Claar Cellars joins the CRUSHBREW Craft Beverage Festival

Claar Cellars: How a Microclimate Helped Shape a Vineyard

When Crista Claar Whitelatch –owner and manager of Claar Wine Group– and her husband retired from the Navy, it made perfect sense for them to jump into the wine business. After all, Claar’s parents had been working the fields as farm owners for decades – and hands-on work felt natural to the family.

We chat with Whitelatch about what it’s like to run a vineyard and what goes into producing award-winning wines.

CRUSHBREW: How did Claar Cellars get started?

CRISTA CLAAR WHITELATCH: My parents, Audrienne and Russell Claar, homesteaded the farm in 1949 and my grandfather, Ed Albro, bought the farm overlooking the Columbia in the early 50’s. I am an only child and my father always hoped I would marry a farmer. Little did he know that I’d marry a Naval Officer who knew pumps, welding and how to fix things – all skills he learned in the Navy and all necessary to farm!

My husband, Bob Whitelatch, retired from the Navy as a Lieutenant Commander/ O-4 and I transferred from active duty into the Naval Reserve in 1983 and we moved to Pasco and started farming. While we farmed and raised two sons, John, and James, I continued in the Naval Reserve and retired as a Captain/O-6. Over the years we have moved the original farms from peaches, nectarines, apricots and apples into 130 acres of vineyard. John and James are now partners in our business Claar Wine Group.

CB: Your location has its own microclimate, which happens to be ideal for growing and producing wines. Can you tell us a bit more about it and the benefits of the area? 

CW: Our vineyards are planted on a shelf of an ancient lake bed left over from the Missoula Floods. Wind-blown sand has created deep sandy soils that contain multiple caliche layers interspersed throughout the depth of the soil and these two factors contribute to optimum soil pH and water drainage.

Our vineyard is planted approximately 150 to 300 feet above the Columbia River, which allows cold air to drain away from our site. This is beneficial during our summers that are hot during the day and cool during the night, often with 40-degree changes. In the cold of the winter, cool air drains down into the canyon below. Our vineyard management includes drip irrigation and a bilateral cordon training system. With drip irrigation, we are able to control the amount of water and nutrients that our vines can use which allows us to achieve optimum ripeness earlier in the growing season. The result of these factors is wines that are ripe in fruit, soft on the palate and that need little manipulation in the winemaking process.

CB: Can you tell us about your Port-style fortified wine? What makes it so different to other wines?

CW: Our port is unique in that we use grape varieties that our vineyard has to offer including, Cabernet Sauvignon, Syrah, Malbec, and Cabernet Franc. The style in which we make our port really takes the winemaking out of the equation and leaves everything up to the process. The process is a solera type system where each year we make 1 or 2 barrels of the port using one or two of the aforementioned varieties listed above and then blend them back into previous year’s vintages. My husband, Bob, says “there is a portion of wine in each barrel that is over 20 years old”.  With this process, we are able to make a unique wine that contains authentic port characteristics.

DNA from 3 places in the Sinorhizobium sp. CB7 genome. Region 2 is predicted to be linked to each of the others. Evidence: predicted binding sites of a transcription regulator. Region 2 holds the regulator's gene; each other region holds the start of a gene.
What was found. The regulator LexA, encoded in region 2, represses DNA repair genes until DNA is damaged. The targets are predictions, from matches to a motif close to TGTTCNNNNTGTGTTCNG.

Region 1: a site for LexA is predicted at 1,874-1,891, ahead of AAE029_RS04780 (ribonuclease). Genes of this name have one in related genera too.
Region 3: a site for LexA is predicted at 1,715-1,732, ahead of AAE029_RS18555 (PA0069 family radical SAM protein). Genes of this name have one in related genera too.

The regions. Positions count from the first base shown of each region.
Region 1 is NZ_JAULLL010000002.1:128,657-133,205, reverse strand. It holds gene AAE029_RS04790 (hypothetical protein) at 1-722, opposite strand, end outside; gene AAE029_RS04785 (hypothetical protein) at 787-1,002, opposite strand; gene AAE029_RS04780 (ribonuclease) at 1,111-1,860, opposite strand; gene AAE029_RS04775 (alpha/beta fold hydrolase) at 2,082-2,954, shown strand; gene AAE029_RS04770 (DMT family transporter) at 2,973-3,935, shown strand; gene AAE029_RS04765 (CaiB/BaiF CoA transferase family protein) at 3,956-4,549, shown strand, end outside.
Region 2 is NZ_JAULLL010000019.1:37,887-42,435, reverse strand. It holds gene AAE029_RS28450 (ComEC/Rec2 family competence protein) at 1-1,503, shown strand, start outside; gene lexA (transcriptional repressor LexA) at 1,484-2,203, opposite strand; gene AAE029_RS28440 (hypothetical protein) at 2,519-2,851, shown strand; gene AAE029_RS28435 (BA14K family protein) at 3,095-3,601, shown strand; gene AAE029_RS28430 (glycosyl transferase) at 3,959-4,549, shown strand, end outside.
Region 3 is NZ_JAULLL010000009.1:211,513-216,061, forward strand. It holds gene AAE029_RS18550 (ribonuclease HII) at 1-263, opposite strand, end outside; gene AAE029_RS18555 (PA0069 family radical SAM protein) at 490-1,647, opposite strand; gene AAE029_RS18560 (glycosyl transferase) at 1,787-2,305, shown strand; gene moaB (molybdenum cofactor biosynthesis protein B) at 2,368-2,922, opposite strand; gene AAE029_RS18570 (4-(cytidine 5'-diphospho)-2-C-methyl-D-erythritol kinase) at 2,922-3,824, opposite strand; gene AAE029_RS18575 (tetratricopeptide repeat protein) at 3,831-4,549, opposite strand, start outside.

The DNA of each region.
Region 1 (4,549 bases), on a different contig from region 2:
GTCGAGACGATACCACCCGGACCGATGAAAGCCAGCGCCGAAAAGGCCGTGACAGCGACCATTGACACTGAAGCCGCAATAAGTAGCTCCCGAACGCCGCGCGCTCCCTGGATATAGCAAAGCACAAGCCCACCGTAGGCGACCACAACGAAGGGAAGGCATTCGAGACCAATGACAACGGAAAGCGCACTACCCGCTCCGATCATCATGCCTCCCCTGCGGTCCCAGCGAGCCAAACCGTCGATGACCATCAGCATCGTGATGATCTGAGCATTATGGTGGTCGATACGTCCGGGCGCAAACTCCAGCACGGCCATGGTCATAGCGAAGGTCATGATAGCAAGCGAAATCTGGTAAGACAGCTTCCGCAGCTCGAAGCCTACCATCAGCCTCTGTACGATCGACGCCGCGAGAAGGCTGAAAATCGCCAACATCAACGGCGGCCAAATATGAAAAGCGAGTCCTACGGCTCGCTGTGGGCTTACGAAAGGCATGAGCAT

CB: You produce a very long and impressive number of wines. What is your favorite and why? 

CW: It is hard to say what my favorite wine is; no parent admits a favorite! We ask the winemaker to make multiple styles and varieties of wine and make them all Premium. Our wine with the most accolades and one of my favorites is our Claar Cellars Syrah.  It gains multiple awards each year and our Winemaker, Joe Hudon, really likes the two different sites that he gets to play with in making a complex wine that contains great varietal character; using one vineyard site to add early ripening characters of white pepper and acidity and the other site to offer ripe flavors of dark cherry, cassis and bacon fat with a fat, voluminous palate due to a high pH near 4.0.

This is a wine that we can be bold with and take some risks as it offers dark pigment and equally dark fruit when picked at optimal ripeness. He plays around with different barrel toasts and maturation regimes and because of our moderate winery size he has plenty of volume to play with; creating multiple lots with differing attributes such as vineyard site, harvest date, fermentation style, oak type and etc. It is a fun wine to work with and look forward to year to year.

CB: With such an impressive line of wines, how do you decide what to produce and what new things to add to your list every year?

CW: We have 130 acres of vineyard and so we can have a lot of SKU’s with brands including Claar Cellars, Chateau Walla Walla, Demri Layne, Kelso, Le Chateau, Nicola’s Red Mark, and Ridge Crest.  The markets that we work with often dictate what we sell but sometimes we make them just because; for example my husband, Bob’s, favorite is Barrel Fermented Chardonnay which he calls his “old folks wine”, referring to the trend by younger buyers away from heavy buttery chardonnays to unoaked. So we make some Barrel Fermented but most of the chardonnay we produce is unoaked.

Our greatest case production is for our red wines. We know that we have to have a certain volume set aside for them and then we make sure to keep the reserve tiers separate so that we can bottle them at the right moment in the aging process. Our vineyard site and markets dictate what new wine styles and varieties we introduce and so we have recently planted Pinot Gris, Viognier, Malbec and Petit Verdot.

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